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Originally published Friday, April 26, 2013 at 11:30 AM

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Poor response to tip blamed on Cold War distrust

A former official of the Russian government is telling Congress that lingering, Cold War-era distrust may have made American officials less inclined to act on tips from Russian security services about one of the alleged Boston Marathon bombers

Associated Press

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WASHINGTON —

A former official of the Russian government is telling Congress that lingering, Cold War-era distrust may have made American officials less inclined to act on tips from Russian security services about one of the alleged Boston Marathon bombers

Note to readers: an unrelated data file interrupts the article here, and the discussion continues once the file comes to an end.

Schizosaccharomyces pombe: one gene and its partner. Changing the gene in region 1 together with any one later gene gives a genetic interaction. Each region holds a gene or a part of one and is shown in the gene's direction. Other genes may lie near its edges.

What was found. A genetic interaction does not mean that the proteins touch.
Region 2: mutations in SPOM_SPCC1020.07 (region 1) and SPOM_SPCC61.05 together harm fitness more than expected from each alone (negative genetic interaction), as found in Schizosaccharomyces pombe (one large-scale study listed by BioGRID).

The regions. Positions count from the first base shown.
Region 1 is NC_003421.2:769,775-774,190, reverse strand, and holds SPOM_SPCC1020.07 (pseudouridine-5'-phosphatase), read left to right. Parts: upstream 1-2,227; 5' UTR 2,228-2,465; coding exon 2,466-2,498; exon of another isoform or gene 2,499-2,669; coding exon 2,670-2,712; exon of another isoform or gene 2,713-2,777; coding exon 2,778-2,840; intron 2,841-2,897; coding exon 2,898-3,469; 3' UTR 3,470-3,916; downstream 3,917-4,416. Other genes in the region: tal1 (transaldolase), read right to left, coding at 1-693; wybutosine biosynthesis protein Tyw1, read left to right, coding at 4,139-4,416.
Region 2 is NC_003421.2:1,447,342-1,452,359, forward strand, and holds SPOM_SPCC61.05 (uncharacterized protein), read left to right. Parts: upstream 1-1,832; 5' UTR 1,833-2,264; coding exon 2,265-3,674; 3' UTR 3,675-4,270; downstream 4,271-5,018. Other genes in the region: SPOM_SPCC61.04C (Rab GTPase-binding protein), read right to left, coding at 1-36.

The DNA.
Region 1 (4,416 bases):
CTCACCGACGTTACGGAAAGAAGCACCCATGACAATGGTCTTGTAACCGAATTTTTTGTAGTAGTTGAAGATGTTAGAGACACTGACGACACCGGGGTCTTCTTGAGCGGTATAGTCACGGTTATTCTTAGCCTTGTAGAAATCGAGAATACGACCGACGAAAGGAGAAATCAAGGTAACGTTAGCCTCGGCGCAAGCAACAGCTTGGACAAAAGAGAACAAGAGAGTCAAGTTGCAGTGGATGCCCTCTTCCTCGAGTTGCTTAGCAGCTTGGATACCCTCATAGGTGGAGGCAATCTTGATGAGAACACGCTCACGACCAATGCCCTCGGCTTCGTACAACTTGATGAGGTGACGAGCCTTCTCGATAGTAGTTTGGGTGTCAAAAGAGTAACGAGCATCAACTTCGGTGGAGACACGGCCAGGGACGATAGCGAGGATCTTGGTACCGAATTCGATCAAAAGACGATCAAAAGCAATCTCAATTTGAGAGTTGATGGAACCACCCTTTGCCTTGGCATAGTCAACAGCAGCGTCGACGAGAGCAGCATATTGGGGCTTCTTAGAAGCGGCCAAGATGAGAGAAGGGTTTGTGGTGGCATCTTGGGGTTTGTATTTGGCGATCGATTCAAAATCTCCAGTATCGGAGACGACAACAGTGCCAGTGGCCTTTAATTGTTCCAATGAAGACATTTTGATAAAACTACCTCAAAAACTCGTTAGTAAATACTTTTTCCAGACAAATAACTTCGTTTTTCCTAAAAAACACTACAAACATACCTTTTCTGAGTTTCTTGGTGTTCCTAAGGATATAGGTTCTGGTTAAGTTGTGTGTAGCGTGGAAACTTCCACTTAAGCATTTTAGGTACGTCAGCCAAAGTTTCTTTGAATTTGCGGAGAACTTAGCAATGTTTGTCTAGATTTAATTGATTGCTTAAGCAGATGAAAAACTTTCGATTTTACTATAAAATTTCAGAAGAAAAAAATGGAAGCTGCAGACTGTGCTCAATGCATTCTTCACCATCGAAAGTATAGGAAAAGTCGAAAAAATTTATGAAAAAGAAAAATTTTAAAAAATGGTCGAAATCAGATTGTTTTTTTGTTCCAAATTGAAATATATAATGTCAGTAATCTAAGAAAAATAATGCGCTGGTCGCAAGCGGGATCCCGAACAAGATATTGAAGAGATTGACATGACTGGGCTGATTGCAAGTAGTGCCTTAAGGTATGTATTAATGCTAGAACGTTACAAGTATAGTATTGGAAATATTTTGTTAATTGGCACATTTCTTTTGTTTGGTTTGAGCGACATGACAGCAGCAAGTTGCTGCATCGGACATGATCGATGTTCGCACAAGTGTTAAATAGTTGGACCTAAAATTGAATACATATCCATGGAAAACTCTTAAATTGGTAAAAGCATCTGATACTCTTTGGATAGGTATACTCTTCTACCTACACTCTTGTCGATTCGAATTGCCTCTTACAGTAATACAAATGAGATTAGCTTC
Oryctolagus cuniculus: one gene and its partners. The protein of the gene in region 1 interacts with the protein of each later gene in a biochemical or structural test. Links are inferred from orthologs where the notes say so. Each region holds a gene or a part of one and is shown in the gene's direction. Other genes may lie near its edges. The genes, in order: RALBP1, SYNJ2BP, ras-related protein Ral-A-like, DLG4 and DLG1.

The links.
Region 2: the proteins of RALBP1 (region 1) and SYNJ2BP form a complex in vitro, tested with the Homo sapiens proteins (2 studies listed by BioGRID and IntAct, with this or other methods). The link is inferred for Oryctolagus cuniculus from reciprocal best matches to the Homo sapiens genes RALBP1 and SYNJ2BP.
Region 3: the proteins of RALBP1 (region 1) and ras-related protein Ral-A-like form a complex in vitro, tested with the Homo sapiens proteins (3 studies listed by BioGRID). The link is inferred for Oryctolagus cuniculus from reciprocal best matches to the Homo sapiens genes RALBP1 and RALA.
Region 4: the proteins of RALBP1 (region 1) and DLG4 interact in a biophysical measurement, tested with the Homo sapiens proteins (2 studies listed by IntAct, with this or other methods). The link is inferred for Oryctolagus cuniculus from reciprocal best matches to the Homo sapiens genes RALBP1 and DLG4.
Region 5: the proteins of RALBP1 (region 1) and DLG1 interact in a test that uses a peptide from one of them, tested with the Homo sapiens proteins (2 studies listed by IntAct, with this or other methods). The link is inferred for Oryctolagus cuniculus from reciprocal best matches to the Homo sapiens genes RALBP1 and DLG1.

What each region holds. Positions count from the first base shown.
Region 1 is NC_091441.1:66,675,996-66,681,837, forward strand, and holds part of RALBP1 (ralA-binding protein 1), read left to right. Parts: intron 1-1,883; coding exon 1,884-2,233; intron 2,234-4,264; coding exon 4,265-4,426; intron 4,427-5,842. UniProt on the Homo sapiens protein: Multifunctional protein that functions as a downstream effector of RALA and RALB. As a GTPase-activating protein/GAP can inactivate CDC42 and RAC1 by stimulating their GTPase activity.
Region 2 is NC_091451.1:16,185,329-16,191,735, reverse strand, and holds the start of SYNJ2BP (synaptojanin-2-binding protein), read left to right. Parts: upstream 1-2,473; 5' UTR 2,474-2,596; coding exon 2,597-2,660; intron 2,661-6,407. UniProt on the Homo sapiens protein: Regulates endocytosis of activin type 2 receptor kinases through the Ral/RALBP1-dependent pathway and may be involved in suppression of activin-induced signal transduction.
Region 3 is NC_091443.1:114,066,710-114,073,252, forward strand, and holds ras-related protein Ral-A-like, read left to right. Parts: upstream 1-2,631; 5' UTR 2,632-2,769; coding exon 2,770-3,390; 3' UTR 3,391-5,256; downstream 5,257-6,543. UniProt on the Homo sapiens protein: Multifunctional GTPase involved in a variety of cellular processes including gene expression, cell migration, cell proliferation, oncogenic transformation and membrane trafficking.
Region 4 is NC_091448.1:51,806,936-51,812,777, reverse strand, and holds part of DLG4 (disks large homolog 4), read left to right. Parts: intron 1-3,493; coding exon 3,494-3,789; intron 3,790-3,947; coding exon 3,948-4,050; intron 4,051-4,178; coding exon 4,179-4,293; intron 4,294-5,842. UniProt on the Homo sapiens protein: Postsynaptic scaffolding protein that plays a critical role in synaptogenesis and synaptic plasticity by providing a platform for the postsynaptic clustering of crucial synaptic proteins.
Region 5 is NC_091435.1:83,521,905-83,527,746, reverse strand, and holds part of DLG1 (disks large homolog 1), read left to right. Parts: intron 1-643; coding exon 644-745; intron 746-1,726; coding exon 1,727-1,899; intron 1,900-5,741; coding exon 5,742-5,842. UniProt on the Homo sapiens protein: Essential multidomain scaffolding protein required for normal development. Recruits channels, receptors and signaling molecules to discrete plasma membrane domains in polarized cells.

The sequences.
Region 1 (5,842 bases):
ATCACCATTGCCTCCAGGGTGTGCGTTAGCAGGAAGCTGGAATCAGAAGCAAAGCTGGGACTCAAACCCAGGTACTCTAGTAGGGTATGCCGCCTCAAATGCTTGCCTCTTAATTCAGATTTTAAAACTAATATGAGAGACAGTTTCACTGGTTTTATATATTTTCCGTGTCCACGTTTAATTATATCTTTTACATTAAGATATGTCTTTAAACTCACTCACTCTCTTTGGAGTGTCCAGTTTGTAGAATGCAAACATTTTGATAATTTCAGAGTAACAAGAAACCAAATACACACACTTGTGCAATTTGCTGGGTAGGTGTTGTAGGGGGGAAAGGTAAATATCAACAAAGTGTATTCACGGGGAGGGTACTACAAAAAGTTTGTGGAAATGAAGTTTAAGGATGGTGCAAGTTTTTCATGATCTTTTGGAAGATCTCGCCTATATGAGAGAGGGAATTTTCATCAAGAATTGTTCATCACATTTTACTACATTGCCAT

Andranik Migranyan is a former member of the President Council of the Russian Federation and now director of the New York-based Institute for Democracy and Cooperation. The institute is a private group that promotes U.S.-Russia cooperation.

Migranyan told a House Foreign Affairs subcommittee on Friday that Russia and the United States have long viewed each other warily. Because of that, he said, American officials, in his words, "just didn't pay enough attention" when Russian agencies asked the FBI and CIA to look into bombing suspect Tamerlan Tsarnaev.

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